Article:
“Doing business” is not a defined term, but generally requires that a corporation conduct some systematic or ongoing activity in California.  The AG has issued limited examples of activities that, if conducted in the state, would constitute doing business in California, including: (1) soliciting donations by mail, by advertisements in publications, or by any other means from outside of California, (2) holding board or membership meetings, (3) maintaining an office, (4) having officers or employees who perform work, and/or (5) conducting charitable programs.  Grantmaking in California, by itself, generally is not considered doing business in California.

The second basis for subjecting an out-of-state charity to the reporting and registration requirements is “holding property” in California for charitable purposes.  Unfortunately, the AG’s office has not issued guidance on the distinction between holding property for charitable purposes and holding property for investment or other non-charitable purposes other than a brief statement on its website that maintaining “financial accounts or investments at an office of a financial institution located in California” does not constitute doing business in California.

Out-of-state charities that may meet the above requirements and are not currently registered with the AG’s Registry of Charitable Trusts may wish to consider contacting local counsel for advice regarding their California operations to avoid or minimize potential penalties.

Conclusion

The recent Center for Competitive Politics decision exemplifies what we expect to be a growing trend by state Attorneys General to demand sensitive donor information from charities operating or soliciting in those states.  Charities should continue to heed the Schedule B instructions and not include Schedule B in filings with states that do not require it, as those states may inadvertently disclose the charity’s donor information to the public.5

___________________________

1Center for Competitive Politics v. Harris, No. 14-15978 (9th Cir. May 1, 2015).

2 On May 15, 2015, the Center filed with the U.S. Supreme Court (Justice Kennedy) an application for an injunction to block the disclosure pending the filing and disposition of a petition for a writ of certiorari. In a setback to the Center, the application was denied without prejudice to renewal in light of any further developments.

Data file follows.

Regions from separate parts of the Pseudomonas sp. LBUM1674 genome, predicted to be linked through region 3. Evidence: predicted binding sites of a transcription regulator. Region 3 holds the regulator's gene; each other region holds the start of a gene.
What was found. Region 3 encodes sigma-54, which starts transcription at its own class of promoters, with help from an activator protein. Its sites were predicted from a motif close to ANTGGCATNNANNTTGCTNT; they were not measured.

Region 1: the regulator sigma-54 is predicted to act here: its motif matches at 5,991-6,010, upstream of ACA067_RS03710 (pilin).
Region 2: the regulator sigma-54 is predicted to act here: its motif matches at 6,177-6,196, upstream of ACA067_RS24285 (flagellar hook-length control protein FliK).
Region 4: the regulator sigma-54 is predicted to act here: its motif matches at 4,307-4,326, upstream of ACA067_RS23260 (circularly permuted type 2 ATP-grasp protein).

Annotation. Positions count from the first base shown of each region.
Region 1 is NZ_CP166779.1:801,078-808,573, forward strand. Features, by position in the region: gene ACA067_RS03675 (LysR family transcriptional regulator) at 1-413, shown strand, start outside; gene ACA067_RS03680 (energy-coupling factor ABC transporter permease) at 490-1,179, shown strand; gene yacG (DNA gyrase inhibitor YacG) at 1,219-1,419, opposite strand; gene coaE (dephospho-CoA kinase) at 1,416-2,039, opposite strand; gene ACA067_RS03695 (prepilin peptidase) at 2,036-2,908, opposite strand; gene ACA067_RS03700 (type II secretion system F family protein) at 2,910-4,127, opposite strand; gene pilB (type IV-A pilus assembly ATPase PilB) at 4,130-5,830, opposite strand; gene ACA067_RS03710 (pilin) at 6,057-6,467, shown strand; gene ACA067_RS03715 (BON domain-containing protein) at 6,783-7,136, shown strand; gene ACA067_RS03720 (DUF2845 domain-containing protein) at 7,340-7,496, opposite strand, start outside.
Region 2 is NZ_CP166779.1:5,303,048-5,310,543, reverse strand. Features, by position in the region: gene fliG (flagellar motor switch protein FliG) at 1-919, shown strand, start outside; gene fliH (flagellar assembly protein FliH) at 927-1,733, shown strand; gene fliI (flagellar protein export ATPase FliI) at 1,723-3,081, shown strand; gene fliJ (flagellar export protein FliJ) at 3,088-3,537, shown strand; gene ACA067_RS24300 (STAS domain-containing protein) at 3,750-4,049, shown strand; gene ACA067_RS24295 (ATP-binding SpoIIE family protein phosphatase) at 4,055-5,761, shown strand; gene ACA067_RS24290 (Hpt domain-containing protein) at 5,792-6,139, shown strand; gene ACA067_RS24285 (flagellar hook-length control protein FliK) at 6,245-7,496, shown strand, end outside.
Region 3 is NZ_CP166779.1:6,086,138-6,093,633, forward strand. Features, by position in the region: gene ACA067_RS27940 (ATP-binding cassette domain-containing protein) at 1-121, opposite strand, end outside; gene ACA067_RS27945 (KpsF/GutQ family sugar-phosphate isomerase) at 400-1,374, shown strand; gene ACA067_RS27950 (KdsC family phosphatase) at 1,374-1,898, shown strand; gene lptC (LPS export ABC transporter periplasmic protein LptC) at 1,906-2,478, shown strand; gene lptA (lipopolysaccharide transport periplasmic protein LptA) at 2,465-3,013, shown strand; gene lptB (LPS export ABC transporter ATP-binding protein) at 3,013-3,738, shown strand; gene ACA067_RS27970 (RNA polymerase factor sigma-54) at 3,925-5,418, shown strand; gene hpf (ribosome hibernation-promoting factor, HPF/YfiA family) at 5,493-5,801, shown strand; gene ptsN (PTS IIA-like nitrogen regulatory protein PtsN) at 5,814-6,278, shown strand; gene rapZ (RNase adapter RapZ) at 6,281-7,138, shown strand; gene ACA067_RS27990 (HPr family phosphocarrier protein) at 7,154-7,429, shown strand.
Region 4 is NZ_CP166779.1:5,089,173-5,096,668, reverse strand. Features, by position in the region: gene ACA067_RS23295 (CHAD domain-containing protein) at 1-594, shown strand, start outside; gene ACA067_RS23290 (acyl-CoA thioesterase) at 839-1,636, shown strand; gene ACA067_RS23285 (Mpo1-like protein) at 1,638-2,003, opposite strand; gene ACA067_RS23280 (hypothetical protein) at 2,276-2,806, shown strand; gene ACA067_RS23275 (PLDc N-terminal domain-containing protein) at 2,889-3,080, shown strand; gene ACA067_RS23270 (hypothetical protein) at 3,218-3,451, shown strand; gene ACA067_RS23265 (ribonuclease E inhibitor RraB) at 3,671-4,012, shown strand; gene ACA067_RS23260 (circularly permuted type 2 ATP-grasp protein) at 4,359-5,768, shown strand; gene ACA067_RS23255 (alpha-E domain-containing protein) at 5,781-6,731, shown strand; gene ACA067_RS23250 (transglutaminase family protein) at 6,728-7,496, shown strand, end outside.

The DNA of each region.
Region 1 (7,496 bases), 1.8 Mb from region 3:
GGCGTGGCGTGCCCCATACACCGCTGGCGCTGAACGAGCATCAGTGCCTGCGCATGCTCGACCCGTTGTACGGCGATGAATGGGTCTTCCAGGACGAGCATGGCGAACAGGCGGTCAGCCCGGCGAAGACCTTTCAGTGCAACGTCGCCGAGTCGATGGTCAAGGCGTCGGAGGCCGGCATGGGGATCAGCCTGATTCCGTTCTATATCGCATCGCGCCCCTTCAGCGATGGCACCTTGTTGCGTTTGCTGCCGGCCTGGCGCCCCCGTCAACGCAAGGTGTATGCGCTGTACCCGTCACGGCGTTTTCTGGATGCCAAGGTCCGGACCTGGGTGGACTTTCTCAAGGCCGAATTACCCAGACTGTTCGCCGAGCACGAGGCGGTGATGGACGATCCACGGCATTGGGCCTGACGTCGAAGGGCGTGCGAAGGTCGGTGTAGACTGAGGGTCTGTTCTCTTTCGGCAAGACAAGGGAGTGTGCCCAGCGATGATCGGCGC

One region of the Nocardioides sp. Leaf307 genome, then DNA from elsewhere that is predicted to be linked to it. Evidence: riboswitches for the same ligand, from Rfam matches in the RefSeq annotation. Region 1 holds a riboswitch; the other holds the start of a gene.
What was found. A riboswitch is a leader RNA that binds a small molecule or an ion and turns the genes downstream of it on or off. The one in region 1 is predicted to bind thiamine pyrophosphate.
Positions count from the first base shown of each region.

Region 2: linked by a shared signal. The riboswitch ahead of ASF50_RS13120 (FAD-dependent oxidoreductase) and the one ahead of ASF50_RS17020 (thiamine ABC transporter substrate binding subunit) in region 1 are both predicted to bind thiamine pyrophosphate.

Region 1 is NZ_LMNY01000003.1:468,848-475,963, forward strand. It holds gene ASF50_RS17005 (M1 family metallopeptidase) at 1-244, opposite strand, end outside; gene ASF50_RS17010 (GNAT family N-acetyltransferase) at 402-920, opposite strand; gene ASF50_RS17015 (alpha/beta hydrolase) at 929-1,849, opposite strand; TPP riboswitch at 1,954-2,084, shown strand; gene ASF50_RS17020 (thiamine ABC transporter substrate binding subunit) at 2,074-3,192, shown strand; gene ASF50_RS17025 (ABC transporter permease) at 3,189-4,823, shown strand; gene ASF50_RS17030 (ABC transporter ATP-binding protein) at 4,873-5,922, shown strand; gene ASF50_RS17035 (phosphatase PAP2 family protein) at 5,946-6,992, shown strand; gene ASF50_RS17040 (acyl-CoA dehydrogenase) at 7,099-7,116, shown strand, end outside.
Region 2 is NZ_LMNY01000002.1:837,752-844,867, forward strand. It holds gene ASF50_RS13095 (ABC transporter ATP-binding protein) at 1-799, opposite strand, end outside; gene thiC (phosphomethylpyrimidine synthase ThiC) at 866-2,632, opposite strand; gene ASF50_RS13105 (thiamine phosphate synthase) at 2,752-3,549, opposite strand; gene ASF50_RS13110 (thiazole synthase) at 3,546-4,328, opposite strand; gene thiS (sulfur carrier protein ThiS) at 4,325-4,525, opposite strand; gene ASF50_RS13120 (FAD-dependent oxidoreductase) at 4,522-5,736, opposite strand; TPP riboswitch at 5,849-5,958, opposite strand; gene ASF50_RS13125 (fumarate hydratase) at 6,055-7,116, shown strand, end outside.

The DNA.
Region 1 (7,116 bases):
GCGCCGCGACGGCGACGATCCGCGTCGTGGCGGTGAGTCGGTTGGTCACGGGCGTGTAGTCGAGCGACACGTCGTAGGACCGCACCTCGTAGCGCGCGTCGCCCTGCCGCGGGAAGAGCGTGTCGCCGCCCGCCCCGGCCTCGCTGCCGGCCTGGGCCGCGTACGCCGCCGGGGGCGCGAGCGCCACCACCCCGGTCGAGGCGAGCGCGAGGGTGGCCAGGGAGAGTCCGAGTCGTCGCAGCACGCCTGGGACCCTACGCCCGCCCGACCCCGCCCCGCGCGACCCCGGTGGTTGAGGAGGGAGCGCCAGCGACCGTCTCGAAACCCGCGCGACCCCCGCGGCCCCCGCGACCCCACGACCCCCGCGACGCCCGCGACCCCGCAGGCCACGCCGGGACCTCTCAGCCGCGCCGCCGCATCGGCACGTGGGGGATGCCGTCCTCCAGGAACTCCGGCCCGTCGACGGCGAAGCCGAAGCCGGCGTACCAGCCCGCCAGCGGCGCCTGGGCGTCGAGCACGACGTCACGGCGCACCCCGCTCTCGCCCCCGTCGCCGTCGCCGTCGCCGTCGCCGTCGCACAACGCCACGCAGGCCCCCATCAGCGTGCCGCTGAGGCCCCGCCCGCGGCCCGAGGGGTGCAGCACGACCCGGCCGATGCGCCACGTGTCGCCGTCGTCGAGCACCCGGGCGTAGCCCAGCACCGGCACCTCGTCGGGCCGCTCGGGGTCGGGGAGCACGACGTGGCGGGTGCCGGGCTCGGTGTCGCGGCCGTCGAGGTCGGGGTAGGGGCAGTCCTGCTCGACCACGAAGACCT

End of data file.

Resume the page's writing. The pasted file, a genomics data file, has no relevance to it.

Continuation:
3Americans for Prosperity Foundation v. Harris, No. 2: 14-cv-09448-R-FFM (C.D. Cal. Feb. 23, 2015).

4 For a detailed discussion of California requirements that extend to out-of-state charities, see Mancino, “California Regulation of Out-of-State Charities,” 17 Taxation of Exempts 6 (May/June 2006).

5 Schedule B, Page 5 (General Instructions: Public Inspection), available at http://www.irs.gov/pub/irs-pdf/f990ezb.pdf.

DISCLAIMER: Because of the generality of this update, the information provided herein may not be applicable in all situations and should not be acted upon without specific legal advice based on particular situations.

© Seyfarth Shaw LLP | Attorney Advertising

Written by:

Seyfarth Shaw LLP
Contact
more
less

Seyfarth Shaw LLP on:

Readers' Choice 2017
Reporters on Deadline

"My best business intelligence, in one easy email…"

Your first step to building a free, personalized, morning email brief covering pertinent authors and topics on JD Supra:
Sign up using*

Already signed up? Log in here

*By using the service, you signify your acceptance of JD Supra's Privacy Policy.
Custom Email Digest
Privacy Policy (Updated: October 8, 2015):
hide

JD Supra provides users with access to its legal industry publishing services (the "Service") through its website (the "Website") as well as through other sources. Our policies with regard to data collection and use of personal information of users of the Service, regardless of the manner in which users access the Service, and visitors to the Website are set forth in this statement ("Policy"). By using the Service, you signify your acceptance of this Policy.

Information Collection and Use by JD Supra

JD Supra collects users' names, companies, titles, e-mail address and industry. JD Supra also tracks the pages that users visit, logs IP addresses and aggregates non-personally identifiable user data and browser type. This data is gathered using cookies and other technologies.

The information and data collected is used to authenticate users and to send notifications relating to the Service, including email alerts to which users have subscribed; to manage the Service and Website, to improve the Service and to customize the user's experience. This information is also provided to the authors of the content to give them insight into their readership and help them to improve their content, so that it is most useful for our users.